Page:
• There is limited scope to include the costs of activities for children who have recently moved out of Centres. We rely on applicant groups to make a judgement but our expectation is no more than 15% to 20% of the cost of activities are for children living in the community (which can be provided for up to a year after the family has moved out of the Centre).
  • Grassroots community, voluntary and residents’ groups with a track record of supporting people in Direct Provision are eligible to apply.
  • The application form includes a question about the involvement of asylum seekers in the applicant group and in decision-making about activities.
  • The group receiving the grant is fully accountable for monies spent and should administer the grant. It should not be passed on to a third party.
  • Applicant groups have to have a minimum level of governance (preferably a registered charity) to be eligible for funding. We encourage compliance with the Charities Governance Code.

Process for applications

  • If your group is eligible and you want to apply, please contact us for an application form. There is a rolling deadline of 25th of each month and applications will take up to three weeks to be assessed.
  • Each group can apply for six months of activities but this can be discussed if the matched funder has other criteria. This fund is open for two years – Sept 2020 to Aug 2022.
  • Grant reports are requested after each grant has been spent. Groups with two or more outstanding grant reports will not be eligible for further grants. Please contact us for report forms.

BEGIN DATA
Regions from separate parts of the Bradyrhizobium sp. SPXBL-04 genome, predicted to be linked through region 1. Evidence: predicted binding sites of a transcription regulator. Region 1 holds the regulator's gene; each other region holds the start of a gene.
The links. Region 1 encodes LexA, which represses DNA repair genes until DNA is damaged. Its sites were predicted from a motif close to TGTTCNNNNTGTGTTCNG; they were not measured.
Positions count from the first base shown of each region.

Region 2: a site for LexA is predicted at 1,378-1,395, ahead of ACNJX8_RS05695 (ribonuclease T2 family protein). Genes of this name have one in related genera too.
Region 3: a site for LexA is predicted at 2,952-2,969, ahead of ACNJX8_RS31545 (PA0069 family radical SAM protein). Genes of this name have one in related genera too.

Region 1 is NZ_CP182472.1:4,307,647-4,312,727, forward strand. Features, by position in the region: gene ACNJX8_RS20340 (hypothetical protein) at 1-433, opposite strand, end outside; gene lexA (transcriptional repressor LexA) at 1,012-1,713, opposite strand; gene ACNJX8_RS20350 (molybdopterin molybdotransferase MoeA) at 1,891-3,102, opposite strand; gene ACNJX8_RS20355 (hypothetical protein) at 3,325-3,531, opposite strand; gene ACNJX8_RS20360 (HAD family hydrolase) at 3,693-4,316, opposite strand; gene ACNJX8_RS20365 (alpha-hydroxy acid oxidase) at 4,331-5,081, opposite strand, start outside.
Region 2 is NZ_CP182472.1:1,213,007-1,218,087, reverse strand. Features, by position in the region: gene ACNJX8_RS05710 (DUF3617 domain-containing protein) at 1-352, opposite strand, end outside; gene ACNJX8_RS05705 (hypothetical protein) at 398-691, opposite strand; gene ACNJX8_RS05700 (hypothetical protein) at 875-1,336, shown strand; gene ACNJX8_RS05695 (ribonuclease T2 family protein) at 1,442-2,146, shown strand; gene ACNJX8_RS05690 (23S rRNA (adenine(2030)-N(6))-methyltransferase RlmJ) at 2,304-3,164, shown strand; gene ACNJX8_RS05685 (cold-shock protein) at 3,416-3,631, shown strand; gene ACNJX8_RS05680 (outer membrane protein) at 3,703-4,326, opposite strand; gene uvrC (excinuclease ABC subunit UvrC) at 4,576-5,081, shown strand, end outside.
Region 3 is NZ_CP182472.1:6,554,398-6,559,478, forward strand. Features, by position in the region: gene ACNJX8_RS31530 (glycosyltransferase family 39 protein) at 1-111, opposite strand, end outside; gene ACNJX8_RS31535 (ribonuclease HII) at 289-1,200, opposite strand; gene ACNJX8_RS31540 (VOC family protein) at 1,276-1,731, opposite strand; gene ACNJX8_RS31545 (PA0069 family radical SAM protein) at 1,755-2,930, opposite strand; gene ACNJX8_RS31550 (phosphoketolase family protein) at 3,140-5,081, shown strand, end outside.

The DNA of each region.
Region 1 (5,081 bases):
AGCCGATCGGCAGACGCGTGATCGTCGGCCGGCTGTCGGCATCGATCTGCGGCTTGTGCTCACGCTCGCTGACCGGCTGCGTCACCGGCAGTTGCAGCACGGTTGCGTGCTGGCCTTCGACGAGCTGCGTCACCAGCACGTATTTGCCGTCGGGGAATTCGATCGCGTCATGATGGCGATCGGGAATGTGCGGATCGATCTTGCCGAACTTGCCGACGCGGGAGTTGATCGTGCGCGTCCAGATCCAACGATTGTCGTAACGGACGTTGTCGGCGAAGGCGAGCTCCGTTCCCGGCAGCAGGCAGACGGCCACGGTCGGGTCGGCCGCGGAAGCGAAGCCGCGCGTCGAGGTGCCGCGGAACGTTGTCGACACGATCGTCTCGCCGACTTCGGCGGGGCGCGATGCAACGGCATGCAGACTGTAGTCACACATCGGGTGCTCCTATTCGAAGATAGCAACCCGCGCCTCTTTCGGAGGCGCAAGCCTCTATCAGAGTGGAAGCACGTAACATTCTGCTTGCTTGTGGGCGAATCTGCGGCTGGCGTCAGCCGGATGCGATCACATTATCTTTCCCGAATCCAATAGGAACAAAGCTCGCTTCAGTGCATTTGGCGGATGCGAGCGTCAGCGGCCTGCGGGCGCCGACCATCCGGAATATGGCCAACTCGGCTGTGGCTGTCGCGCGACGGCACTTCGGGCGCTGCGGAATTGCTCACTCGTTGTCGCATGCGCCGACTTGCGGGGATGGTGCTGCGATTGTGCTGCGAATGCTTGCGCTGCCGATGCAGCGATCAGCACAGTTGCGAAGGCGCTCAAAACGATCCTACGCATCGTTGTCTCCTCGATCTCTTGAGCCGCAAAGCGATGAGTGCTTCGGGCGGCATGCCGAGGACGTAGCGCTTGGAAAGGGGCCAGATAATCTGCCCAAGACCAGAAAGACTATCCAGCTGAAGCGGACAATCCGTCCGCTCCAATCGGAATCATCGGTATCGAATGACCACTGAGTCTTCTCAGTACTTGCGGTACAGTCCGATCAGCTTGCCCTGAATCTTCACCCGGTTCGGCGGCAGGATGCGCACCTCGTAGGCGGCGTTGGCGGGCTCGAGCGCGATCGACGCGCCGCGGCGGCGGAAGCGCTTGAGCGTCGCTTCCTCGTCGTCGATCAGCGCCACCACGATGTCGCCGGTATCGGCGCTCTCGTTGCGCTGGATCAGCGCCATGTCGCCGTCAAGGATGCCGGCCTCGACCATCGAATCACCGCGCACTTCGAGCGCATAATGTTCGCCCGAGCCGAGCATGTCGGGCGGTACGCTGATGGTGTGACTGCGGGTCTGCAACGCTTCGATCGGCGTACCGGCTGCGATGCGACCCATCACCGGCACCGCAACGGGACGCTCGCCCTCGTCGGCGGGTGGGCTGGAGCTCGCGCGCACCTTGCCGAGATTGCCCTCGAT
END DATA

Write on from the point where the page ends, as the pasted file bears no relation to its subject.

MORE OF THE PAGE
• Receipts do not need to be sent with the grant report but we may request sample copies for audit purposes.

Safeguarding policy

SSGT has a mandatory policy of only supporting organisations compliant with best practice in safeguarding for children and vulnerable adults. Questions are asked about this on our application form.

General Data Protection Regulations 2018 (GDPR)

SSGT has a GDPR-compliant data protection policy. SSGT only collects the minimum of personal information required for the grants process and ensures there is a lawful basis for all data collected. It commits to keeping data safe and secure. More information about our data protection and privacy policy is available here. There is now an opt-in requirement on our grant application forms.

For queries in relation to the grants please contact: Karen Ryan at or 085 755 2009.

Grant Programmes



(1) We define children as those aged up to 18yrs of age or in second-level school.

(2) We request matched funding from a state body or centre owner to encourage those with responsibility for the wellbeing of children living in DP to consider their leisure needs as required in the National Standards.

(3) The Department of Justice and Equality’s National Standards for accommodation offered to people in the protection process includes Standard 7.2: “The service provider ensures that public services, healthcare, education, community supports and leisure activities are accessible to residents, including children and young people, and where necessary through the provision of a dedicated and adequate transport.”